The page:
Species composition of An. gambiae s.l. of mosquitoes tested for insecticide susceptibility in 2020 across all sites surveyed

The kdr-L1014F frequencies varied from 0.45 to 0.80 with a mean of 0.63 across all sites. The highest kdr-L1014F frequency was recorded in Gaya (0.81), followed by Tillabery (0.70), while the lowest was in Boboye (0.46). The investigation of the presence of kdr-L1014S showed the presence of the mutation at frequencies varying between 0.41 in Tessaoua to 0.87 in Gaya. The ace-1 G119S mutation remained low within the populations tested with the highest frequency found in Madarounfa (0.21), followed by Niamey V (0.20) (Table 2). Furthermore, there was no significant difference of all tested target site mutations between all species of the An. gambiae complex, though the proportion of An. coluzzii was highest among the mosquitoes tested. Nevertheless, An. arabiensis showed lower frequency of all the three mutations compared to An. coluzzii and An. gambiae s.s. (Table 2). On the other hand, there was not significant difference between the overall allelic frequency of the kdr L1014F (p = 0.122) and ace-1 G119S (p = 0.187) mutations among the dead and the live mosquitoes tested while the L1014S mutation allele frequency was higher among the dead mosquitoes than the survivals from the susceptibility testing (p= 0.025). Specifically, higher L1014F frequency was observed within the live mosquitoes compared to the dead in Guidimouni (p = 0.002) while the reverse trend was observed in Tillabery (0.031). Similarly, higher L1014S frequency among the dead mosquito population in Keita (p = 0.002). The ace-1 G119S showed also variable frequencies among the tested mosquitoes with higher G119S mutation frequency among the live mosquitoes in Balleyara (p = 0.008) and reverse trend observed in Tessaoua (p = 0.005) (Table 3 and Additional file 3).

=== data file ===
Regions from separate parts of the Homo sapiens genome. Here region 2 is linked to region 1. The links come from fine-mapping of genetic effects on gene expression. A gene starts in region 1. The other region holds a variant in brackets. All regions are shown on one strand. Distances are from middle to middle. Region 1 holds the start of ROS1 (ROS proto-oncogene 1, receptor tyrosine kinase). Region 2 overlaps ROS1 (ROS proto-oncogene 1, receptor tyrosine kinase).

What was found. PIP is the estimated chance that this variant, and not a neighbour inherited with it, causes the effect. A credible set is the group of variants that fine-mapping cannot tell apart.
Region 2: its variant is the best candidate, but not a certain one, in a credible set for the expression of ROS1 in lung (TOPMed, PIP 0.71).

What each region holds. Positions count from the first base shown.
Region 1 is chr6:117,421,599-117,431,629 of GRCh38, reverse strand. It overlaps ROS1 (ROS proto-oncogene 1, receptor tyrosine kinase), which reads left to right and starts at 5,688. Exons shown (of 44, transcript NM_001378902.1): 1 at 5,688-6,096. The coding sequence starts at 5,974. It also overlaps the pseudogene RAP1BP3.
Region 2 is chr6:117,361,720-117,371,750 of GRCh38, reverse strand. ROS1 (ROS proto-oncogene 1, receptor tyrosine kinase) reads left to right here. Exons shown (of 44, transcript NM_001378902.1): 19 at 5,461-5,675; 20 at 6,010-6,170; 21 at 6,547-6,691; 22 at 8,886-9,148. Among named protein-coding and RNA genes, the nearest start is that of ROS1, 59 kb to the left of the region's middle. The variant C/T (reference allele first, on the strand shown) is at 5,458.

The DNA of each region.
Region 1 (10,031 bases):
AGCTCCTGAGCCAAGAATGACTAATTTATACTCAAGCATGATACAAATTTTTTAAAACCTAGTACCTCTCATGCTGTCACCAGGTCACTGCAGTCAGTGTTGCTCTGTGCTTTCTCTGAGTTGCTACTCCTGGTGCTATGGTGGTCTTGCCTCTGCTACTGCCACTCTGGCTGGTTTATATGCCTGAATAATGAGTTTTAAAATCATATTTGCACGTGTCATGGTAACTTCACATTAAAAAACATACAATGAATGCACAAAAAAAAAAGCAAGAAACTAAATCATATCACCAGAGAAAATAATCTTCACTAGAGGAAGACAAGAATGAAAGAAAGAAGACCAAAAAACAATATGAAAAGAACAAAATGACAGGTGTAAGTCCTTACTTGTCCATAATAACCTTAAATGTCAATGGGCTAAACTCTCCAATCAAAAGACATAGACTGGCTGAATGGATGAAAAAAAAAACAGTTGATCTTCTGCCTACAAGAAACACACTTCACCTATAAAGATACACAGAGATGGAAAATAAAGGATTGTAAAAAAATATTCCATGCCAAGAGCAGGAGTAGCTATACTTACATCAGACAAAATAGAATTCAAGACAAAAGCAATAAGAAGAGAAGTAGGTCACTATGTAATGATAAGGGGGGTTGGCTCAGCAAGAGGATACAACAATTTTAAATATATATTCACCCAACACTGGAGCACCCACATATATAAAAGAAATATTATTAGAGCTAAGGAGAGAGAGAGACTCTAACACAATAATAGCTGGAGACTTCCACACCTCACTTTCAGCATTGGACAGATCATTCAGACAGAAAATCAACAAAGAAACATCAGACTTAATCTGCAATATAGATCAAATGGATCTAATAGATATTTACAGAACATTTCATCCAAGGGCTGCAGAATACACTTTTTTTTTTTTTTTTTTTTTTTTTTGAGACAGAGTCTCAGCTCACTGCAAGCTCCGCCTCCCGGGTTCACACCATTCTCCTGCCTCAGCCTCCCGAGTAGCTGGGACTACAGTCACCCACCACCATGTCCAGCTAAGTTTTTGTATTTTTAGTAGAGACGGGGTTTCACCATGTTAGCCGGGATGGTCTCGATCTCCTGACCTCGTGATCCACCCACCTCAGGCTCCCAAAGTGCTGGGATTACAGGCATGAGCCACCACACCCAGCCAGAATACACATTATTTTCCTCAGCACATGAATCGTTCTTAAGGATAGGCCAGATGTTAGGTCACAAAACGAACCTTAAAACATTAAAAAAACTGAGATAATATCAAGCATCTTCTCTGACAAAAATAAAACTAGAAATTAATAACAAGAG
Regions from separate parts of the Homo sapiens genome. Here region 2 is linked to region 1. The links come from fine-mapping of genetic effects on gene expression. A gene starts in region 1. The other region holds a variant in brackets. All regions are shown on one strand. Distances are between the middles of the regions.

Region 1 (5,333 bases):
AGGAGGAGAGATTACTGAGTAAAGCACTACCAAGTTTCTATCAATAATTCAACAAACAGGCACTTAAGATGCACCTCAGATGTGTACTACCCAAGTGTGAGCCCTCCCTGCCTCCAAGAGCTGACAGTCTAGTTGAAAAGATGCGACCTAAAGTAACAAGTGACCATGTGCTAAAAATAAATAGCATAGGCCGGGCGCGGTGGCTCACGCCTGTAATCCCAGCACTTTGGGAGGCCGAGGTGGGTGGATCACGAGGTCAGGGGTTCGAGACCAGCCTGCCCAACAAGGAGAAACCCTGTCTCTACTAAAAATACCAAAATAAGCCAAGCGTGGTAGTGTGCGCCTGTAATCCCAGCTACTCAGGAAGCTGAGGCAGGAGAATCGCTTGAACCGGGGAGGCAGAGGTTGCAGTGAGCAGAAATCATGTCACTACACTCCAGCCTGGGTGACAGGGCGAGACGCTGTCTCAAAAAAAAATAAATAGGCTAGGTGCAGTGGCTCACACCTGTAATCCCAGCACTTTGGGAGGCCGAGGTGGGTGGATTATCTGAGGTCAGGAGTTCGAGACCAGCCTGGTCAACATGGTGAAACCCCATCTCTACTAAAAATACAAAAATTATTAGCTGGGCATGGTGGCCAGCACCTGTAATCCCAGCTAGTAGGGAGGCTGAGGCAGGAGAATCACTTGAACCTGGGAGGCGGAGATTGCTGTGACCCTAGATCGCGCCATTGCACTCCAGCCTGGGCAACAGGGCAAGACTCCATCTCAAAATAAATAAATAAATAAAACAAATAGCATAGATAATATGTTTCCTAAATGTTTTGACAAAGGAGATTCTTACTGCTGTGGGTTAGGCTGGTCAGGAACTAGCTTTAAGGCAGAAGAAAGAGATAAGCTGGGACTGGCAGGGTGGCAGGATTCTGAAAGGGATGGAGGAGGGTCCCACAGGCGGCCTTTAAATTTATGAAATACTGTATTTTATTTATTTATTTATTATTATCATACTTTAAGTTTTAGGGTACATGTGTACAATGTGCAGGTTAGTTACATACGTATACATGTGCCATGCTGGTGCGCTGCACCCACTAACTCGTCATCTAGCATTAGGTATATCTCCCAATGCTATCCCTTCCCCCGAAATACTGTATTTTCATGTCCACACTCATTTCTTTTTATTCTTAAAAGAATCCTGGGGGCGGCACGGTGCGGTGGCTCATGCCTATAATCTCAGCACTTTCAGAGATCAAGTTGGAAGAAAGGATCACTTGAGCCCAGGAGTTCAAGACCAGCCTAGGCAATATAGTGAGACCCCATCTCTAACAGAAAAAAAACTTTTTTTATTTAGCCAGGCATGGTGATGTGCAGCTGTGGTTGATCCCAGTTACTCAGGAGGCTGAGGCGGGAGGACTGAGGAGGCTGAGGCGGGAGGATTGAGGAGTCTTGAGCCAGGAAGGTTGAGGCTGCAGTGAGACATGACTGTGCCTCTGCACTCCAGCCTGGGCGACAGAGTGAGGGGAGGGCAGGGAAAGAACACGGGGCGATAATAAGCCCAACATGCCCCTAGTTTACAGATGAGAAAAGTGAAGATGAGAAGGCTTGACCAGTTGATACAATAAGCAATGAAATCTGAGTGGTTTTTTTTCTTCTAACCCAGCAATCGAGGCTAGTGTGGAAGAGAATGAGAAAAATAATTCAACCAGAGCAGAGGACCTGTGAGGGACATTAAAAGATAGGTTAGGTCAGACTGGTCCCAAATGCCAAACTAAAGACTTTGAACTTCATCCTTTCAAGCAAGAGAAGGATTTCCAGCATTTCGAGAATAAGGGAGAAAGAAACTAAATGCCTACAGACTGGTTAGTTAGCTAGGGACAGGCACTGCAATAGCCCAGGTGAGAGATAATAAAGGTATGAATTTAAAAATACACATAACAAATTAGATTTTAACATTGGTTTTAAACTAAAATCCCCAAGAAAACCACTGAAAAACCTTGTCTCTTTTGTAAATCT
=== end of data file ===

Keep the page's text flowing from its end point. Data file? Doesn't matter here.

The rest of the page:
Table 2 Number of mosquitoes tested and frequency of target site resistance mutations per species
Table 3 Number of mosquitoes tested and frequency of target site insecticide resistance alleles across the sites in 2020

Discussion

Resistance of An. gambiae s.l. to the diagnostic dose of the three pyrethroids tested (deltamethrin, permethrin, and alpha-cypermethrin) was observed in 2019 and 2020 in all sites in Niger. Both consecutive monitoring years recorded similar resistance status on Anopheles gambiae s.l. at each site surveyed twice. The presence and increase in insecticide resistance alleles is a known trend in most African countries [27,28,29,30,31,32,33,34,35]. Most sub-Saharan African countries, including Niger, have reported resistance, particularly to pyrethroid insecticides [16, 17]. As further reported by several authors, the spread and increasing insecticide resistance of malaria vectors is partly due to the use of insecticide-based tools for public health and partly due to agricultural applications of pesticides [31, 36,37,38]. Niger has conducted four mass ITN distribution campaigns using pyrethroid-only ITNs in high malaria burden districts to gradually cover the entire country with ITNs. Mass ITN distributions targeting those districts started in 2005, while mass distribution and universal coverage of selected regions started in 2014, using pyrethroid-only treated ITNs. Furthermore, most of the sites selected for insecticide resistance monitoring in Niger are in areas of intensive agriculture including rice and cotton cultivation, with intensive pesticide use, which may have contributed to the moderate or high pyrethroid resistance intensity recorded in most of the sites. This presents an obvious challenge for malaria control as it limits the country’s options for efficient insecticide-based vector control interventions [10, 11].